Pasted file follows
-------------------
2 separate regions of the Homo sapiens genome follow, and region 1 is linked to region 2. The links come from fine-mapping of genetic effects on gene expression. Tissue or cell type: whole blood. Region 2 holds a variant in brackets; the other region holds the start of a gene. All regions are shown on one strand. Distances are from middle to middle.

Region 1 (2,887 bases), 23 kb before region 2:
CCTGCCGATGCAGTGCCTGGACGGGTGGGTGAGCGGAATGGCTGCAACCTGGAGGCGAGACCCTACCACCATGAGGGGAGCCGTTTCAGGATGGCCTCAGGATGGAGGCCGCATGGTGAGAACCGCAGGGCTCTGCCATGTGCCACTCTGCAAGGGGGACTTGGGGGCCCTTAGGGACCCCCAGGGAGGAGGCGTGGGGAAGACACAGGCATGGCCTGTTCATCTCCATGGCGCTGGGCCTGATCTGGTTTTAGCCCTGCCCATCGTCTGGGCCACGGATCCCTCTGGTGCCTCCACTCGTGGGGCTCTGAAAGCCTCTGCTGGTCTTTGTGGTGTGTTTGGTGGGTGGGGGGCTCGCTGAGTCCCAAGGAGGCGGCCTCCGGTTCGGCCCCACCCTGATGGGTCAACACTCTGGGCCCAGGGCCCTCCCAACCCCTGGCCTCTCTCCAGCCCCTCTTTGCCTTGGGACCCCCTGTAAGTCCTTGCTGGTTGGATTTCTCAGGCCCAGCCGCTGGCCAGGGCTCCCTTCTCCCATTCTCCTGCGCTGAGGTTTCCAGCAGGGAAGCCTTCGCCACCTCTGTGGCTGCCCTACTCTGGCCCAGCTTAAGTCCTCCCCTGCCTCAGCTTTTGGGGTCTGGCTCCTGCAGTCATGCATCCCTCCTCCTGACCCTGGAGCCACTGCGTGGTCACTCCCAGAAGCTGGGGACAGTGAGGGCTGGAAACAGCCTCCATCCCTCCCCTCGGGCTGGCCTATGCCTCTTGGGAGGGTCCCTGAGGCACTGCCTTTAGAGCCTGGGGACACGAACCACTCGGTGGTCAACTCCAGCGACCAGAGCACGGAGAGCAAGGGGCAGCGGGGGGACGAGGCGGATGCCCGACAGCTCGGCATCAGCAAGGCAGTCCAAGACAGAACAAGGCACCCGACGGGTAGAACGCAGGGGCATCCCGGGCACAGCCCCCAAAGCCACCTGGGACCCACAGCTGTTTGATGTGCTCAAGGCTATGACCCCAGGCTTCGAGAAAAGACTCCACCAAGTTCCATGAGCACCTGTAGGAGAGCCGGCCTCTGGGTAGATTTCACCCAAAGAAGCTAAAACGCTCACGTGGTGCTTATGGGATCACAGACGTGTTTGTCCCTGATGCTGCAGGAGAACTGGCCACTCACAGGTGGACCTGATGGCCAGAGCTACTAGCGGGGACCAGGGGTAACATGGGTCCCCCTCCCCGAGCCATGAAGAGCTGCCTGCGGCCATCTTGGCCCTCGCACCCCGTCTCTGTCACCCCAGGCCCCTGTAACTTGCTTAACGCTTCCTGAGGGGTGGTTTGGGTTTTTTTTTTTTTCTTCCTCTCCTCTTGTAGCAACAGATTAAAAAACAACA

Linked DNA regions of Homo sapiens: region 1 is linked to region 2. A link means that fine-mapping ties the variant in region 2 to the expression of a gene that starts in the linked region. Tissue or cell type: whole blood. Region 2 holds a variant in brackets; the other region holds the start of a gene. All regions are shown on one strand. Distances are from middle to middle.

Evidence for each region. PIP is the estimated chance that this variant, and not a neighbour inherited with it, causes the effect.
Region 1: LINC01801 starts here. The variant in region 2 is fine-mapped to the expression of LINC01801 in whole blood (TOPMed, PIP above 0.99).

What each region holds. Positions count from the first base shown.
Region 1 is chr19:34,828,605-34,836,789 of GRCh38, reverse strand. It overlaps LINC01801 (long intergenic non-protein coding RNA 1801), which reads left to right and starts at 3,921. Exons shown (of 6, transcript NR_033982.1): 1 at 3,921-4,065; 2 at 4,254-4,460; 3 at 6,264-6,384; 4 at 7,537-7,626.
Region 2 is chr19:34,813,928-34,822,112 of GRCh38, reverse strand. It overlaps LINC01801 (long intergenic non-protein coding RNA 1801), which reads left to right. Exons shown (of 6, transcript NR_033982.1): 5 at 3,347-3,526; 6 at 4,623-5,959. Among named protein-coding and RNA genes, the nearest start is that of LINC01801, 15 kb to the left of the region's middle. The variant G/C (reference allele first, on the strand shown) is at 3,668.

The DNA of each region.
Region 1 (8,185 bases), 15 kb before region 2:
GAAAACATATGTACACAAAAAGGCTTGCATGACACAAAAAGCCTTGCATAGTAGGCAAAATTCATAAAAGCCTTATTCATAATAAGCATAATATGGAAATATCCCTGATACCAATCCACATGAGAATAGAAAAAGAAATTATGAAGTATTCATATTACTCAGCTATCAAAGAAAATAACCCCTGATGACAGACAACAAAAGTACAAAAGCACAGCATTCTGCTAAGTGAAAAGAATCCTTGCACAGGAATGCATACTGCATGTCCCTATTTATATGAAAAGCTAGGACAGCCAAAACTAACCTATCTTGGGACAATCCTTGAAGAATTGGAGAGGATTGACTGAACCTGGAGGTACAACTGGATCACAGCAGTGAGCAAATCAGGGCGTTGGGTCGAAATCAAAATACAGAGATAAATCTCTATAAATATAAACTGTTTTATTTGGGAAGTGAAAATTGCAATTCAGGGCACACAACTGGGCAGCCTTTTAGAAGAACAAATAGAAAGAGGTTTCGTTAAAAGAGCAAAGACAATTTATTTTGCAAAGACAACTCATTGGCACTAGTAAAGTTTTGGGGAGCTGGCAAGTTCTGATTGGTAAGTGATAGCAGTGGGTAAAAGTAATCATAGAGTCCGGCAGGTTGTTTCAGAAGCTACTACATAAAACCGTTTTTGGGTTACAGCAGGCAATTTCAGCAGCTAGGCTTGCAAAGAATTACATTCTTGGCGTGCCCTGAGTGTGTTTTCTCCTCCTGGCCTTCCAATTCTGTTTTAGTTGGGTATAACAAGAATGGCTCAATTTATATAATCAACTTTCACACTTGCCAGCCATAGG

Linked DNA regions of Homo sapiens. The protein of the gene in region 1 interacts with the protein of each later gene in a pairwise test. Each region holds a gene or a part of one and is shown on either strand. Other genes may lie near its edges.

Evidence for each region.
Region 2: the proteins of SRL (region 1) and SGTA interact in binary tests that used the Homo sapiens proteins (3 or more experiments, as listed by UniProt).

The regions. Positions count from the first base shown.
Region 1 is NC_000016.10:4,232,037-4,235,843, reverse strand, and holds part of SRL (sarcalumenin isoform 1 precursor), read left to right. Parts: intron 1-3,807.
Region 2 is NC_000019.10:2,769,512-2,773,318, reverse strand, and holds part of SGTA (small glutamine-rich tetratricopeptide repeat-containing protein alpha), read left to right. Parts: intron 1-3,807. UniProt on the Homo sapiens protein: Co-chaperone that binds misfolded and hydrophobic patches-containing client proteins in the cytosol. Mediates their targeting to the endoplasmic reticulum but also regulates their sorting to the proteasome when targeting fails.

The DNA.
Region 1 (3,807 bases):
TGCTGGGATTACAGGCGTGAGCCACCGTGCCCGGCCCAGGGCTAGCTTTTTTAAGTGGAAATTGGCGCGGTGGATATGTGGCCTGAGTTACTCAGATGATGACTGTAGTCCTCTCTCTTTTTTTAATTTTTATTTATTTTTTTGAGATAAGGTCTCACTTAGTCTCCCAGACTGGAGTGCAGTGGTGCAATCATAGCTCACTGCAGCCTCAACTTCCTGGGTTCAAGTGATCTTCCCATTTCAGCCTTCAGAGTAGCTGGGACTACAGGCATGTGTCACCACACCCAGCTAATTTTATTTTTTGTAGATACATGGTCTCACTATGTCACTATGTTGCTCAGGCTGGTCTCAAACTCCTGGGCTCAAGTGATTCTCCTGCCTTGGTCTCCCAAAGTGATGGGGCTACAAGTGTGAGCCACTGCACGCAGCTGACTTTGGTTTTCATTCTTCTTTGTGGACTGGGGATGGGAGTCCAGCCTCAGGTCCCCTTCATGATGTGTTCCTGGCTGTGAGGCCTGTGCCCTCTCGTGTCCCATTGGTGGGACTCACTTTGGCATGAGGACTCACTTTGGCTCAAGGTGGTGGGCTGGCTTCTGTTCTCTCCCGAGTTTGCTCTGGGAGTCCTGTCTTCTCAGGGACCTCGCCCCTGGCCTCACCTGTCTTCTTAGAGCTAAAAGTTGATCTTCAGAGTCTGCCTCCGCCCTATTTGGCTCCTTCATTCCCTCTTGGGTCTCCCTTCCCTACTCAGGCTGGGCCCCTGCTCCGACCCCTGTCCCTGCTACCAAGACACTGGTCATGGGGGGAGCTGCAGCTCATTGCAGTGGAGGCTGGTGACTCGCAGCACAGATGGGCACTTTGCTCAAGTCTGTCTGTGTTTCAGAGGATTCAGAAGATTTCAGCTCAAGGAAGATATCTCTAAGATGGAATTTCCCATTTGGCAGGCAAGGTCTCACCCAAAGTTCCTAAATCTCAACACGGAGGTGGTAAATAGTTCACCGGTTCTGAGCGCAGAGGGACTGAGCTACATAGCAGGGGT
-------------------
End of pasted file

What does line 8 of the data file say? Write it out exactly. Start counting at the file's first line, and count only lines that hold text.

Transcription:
Region 1 is chr19:34,828,605-34,836,789 of GRCh38, reverse strand. It overlaps LINC01801 (long intergenic non-protein coding RNA 1801), which reads left to right and starts at 3,921. Exons shown (of 6, transcript NR_033982.1): 1 at 3,921-4,065; 2 at 4,254-4,460; 3 at 6,264-6,384; 4 at 7,537-7,626.